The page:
According to this theory, the westernmost islands would always be the youngest and the eastern ones the oldest. This pattern is not met in the Archipelago since Fuerteventura is older than Lanzarote and yet it is located further west. But it does explain the constant seismic swarm on La Palma and El Hierro, protagonists of four eruptions in the last 100 years. For Stavros Meletlidis, the Canary Islands obey the general theory of hot spots, but there are things like subsidence that do not seem to be clear in the Archipelago. Subsidence is the process by which the oldest islands would disappear after thousands of years due to erosion until they became a tower of corals. The geologist affirms that Fuerteventura has existed for 20 million years, but nevertheless the island has not yet disappeared.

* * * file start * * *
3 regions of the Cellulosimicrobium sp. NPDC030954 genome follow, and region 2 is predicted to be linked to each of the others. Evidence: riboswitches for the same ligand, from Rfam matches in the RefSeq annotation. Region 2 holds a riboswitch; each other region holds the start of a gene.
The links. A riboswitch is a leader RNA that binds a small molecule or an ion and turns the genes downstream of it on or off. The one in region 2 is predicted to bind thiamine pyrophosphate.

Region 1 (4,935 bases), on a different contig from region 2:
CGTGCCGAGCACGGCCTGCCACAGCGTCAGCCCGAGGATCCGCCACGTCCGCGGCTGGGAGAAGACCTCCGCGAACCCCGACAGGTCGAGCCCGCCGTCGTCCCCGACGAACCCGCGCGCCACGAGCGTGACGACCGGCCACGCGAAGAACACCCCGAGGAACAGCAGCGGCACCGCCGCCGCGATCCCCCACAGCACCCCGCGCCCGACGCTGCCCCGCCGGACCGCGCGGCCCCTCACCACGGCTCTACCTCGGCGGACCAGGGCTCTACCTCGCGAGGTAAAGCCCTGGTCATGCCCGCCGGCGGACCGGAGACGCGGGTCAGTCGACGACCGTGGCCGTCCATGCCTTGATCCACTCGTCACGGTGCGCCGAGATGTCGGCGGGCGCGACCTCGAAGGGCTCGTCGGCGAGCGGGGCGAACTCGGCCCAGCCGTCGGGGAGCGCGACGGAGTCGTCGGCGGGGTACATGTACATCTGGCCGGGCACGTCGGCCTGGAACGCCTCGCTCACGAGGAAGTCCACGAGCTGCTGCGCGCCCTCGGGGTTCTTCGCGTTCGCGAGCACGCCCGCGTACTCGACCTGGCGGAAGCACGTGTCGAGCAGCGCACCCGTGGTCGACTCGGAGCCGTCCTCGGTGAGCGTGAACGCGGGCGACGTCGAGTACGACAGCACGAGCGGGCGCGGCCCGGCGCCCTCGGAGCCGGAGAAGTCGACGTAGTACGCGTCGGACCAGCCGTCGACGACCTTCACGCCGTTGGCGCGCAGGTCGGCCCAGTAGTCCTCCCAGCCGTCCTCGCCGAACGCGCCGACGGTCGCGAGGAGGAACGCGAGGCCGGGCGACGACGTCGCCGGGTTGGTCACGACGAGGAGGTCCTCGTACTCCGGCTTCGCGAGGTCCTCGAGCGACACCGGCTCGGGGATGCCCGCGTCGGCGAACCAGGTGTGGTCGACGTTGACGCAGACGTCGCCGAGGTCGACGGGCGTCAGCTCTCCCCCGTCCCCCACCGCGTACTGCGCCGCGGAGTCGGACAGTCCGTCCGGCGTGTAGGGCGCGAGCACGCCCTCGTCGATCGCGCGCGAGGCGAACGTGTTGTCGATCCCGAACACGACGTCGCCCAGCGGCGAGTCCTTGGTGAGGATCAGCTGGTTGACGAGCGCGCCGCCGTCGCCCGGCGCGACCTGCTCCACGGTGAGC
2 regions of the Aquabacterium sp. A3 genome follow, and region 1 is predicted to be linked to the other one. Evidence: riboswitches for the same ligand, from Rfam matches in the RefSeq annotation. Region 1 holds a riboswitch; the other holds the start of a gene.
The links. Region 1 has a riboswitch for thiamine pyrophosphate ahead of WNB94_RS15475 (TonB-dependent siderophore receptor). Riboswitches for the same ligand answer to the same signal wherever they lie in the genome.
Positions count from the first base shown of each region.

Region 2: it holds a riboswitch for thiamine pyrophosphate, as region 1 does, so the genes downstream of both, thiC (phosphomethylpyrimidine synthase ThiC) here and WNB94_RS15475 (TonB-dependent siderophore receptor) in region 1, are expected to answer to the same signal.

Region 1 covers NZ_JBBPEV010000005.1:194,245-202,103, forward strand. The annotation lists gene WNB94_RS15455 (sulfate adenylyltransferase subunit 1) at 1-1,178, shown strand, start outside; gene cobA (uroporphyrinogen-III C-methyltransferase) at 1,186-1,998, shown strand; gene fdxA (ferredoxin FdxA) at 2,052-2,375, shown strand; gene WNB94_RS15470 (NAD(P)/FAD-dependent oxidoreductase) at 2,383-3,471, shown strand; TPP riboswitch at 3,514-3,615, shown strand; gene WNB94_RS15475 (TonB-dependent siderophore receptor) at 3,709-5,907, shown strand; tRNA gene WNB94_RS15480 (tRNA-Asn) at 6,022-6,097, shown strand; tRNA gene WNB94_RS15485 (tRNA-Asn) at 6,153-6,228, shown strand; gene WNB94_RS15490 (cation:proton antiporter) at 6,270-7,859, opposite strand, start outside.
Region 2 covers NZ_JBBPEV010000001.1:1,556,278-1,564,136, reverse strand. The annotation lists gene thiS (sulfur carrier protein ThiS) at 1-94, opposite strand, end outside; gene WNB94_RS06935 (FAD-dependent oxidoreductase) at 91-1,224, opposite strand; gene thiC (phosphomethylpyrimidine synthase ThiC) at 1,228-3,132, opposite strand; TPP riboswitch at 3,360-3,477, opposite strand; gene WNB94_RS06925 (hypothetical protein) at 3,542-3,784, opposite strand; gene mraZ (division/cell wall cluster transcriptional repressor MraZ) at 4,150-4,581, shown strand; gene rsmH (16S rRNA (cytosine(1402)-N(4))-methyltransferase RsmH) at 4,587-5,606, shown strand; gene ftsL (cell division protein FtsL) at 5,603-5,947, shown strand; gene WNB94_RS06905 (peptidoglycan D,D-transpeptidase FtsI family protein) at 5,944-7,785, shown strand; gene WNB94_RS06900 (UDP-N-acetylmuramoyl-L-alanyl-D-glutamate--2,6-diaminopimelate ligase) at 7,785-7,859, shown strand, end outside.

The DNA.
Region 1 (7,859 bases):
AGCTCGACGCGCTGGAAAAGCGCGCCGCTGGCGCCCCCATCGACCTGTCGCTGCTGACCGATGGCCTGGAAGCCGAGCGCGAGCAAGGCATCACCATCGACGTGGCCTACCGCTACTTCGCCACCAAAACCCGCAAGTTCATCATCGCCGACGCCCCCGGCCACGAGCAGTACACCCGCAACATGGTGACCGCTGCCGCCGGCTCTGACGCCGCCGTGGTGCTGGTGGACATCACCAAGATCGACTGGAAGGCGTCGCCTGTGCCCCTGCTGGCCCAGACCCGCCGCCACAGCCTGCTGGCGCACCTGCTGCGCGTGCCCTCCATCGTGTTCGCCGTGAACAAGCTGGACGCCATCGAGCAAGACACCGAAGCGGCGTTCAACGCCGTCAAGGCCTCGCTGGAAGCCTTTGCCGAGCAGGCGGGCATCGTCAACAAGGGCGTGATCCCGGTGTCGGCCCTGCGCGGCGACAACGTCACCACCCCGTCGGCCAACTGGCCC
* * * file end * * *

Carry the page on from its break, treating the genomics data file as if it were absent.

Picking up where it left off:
The volcanic islands have a formation process that is usually very fast, then they slow down, explains Itahiza Domínguez. The eruptive process of the Canary Islands is still alive and proof of this is the new volcano on La Palma. Although the island is the protagonist of the majority of eruptions in recent centuries, the volcanic systems of El Hierro and Tenerife are also still active. Thus, while La Gomera is in a moment of pause that can last for millions of years, “Tenerife is in the next step.” “It already had a stop and now it has a volcanic process again active,” Domínguez highlights. At this point, experts say that the probability of an eruption occurring in Gran Canaria, Fuerteventura and Lanzarote is much lower than in the rest of the islands.

María José Blanco recalls that “science is not a branch of certainties, but of probabilities”. In this way, the probability and the analysis of the historical eruptions that the Canary Islands have experienced shows that the Archipelago will continue to experience new volcanic processes such as that of La Palma, but it is unknown when this eruption will end and when the following may occur. At this point, the scientific coordinator of the Volcanological Institute of the Canary Islands, Nemesio Pérez, a few days ago advised the palm trees and the Canarian people not to see the volcanoes as enemies, “because they are what have made it possible for the Canary Islands to exist.”